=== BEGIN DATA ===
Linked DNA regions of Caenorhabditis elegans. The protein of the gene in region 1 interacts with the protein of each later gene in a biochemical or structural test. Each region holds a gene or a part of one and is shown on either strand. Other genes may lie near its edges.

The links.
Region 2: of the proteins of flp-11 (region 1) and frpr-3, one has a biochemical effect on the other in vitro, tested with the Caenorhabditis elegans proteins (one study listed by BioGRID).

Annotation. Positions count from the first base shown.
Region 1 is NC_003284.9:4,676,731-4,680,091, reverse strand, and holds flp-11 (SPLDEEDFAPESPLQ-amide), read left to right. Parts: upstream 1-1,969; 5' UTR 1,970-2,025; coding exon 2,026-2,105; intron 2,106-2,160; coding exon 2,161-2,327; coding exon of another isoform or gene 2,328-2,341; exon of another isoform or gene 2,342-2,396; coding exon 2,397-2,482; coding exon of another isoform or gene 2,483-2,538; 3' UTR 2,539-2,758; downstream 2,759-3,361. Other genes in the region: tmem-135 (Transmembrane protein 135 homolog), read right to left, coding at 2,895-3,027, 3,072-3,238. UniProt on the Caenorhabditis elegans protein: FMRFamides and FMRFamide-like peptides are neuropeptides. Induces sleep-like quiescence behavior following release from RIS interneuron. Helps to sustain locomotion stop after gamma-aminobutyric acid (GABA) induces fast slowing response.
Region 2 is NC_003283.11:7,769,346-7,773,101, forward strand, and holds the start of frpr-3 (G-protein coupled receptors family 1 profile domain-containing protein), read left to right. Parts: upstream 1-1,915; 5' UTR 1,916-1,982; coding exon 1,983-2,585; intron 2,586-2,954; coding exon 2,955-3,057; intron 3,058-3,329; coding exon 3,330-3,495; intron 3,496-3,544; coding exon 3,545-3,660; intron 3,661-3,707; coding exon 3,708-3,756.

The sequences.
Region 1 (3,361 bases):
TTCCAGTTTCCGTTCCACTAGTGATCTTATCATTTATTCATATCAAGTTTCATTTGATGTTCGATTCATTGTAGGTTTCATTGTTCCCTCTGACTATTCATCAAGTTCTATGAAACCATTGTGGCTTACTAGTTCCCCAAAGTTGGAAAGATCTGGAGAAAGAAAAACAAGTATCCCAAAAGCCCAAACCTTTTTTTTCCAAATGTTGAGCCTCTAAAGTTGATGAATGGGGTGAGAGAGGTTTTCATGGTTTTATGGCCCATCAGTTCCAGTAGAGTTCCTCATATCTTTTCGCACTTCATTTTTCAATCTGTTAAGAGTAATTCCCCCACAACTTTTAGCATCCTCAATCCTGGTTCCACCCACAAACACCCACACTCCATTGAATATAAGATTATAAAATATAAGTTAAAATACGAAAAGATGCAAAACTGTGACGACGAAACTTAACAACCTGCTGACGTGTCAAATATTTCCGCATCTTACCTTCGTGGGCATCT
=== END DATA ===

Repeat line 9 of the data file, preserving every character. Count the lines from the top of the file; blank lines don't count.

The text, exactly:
TTCCAGTTTCCGTTCCACTAGTGATCTTATCATTTATTCATATCAAGTTTCATTTGATGTTCGATTCATTGTAGGTTTCATTGTTCCCTCTGACTATTCATCAAGTTCTATGAAACCATTGTGGCTTACTAGTTCCCCAAAGTTGGAAAGATCTGGAGAAAGAAAAACAAGTATCCCAAAAGCCCAAACCTTTTTTTTCCAAATGTTGAGCCTCTAAAGTTGATGAATGGGGTGAGAGAGGTTTTCATGGTTTTATGGCCCATCAGTTCCAGTAGAGTTCCTCATATCTTTTCGCACTTCATTTTTCAATCTGTTAAGAGTAATTCCCCCACAACTTTTAGCATCCTCAATCCTGGTTCCACCCACAAACACCCACACTCCATTGAATATAAGATTATAAAATATAAGTTAAAATACGAAAAGATGCAAAACTGTGACGACGAAACTTAACAACCTGCTGACGTGTCAAATATTTCCGCATCTTACCTTCGTGGGCATCT